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1 January 2018 Predicting Shrub Biomass and Current Annual Growth from Field Measurements in the Oregon Coast Range
Jake Verschuyl, Laurie Clark, Craig Loehle
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Abstract

Estimates of plant biomass derived from field measurements can be used to quantify wildlife habitat, fuel loads, net primary production, and nutrient cycling. The difficulty involved with developing species-specific allometric equations for plant biomass results in many studies utilizing estimates of shrub cover instead. We assess whether reasonable predictive equations for shrub biomass can be achieved across a group of six common shrub species growing on recent clearcuts in the Oregon Coast Range. Variables used in the models were total basal area summed across stems, height, and crown area (plan view) using an ellipse formula based on crown length and width measurements. Species-level models had adjusted R2 values ranging from 0.76–0.99 for total biomass and current growth. An all-species model had an adjusted R2 of 0.93 for total biomass and 0.84 for current growth. The aggregate models applied to the individual species gave similar R2 values except for current annual growth of oceanspray (Holodiscus discolor) and vine maple (Acer circinatum). Simpler models based just on crown area or crown area plus height ranged from adjusted R2 of 0.63–0.68 for all-species models of total or current biomass. These deciduous shrub biomass models can be used to help estimate forage and cover for birds, ungulates, and other wildlife. Furthermore, these models might prove useful for other plant species growing under similar geographic and climatic conditions; however, caution is warranted as the models should be validated with some destructive plant sampling for other species or use in other regions.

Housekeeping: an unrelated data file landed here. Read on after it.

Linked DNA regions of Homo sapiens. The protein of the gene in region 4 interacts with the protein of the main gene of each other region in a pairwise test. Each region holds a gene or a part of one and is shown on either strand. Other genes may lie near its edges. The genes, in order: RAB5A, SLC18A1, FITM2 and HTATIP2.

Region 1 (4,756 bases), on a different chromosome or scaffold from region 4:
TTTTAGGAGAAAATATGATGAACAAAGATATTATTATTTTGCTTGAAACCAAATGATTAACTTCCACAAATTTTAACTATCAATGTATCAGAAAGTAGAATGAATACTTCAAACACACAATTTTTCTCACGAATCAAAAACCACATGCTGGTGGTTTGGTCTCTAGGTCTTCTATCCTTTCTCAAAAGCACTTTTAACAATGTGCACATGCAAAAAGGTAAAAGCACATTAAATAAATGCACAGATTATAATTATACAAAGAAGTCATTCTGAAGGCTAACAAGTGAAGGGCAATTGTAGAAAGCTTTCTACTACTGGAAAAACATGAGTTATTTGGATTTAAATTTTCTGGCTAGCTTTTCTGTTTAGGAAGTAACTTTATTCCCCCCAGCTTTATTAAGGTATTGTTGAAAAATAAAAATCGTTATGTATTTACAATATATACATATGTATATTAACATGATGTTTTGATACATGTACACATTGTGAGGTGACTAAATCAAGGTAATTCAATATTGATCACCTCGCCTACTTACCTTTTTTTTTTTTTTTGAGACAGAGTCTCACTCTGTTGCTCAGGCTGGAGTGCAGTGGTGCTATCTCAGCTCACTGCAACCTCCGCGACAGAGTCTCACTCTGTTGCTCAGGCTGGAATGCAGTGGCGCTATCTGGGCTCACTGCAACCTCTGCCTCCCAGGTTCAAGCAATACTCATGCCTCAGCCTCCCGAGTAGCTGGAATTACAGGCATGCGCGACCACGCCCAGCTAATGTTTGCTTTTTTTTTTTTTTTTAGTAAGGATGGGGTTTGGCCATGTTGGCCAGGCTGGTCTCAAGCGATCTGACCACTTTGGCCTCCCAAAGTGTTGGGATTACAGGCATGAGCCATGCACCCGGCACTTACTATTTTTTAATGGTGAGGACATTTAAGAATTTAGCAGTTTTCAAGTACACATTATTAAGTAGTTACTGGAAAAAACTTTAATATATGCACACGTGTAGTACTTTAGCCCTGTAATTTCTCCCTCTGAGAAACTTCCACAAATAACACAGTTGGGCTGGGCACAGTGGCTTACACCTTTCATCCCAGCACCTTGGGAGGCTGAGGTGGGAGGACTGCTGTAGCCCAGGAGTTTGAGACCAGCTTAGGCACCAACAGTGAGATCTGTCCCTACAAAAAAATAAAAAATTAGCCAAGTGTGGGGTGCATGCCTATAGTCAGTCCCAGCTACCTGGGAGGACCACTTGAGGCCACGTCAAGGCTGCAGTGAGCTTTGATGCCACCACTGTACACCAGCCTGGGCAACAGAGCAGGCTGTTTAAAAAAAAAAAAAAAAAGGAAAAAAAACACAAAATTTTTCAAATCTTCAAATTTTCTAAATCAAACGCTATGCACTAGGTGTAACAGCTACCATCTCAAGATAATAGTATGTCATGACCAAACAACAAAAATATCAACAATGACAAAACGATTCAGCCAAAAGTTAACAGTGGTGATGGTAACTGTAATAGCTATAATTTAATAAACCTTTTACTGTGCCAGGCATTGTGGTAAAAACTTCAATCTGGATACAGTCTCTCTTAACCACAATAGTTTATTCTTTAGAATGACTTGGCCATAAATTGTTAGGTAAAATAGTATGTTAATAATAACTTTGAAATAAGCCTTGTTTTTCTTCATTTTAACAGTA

© 2018 by the Northwest Scientific Association. All rights reserved.
Jake Verschuyl, Laurie Clark, and Craig Loehle "Predicting Shrub Biomass and Current Annual Growth from Field Measurements in the Oregon Coast Range," Northwest Science 92(1), 9-17, (1 January 2018). https://doi.org/10.3955/046.092.0103
Received: 10 May 2017; Accepted: 20 November 2017; Published: 1 January 2018
JOURNAL ARTICLE
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KEYWORDS
allometry
annual growth
biomass
Oregon Coast Range
shrub
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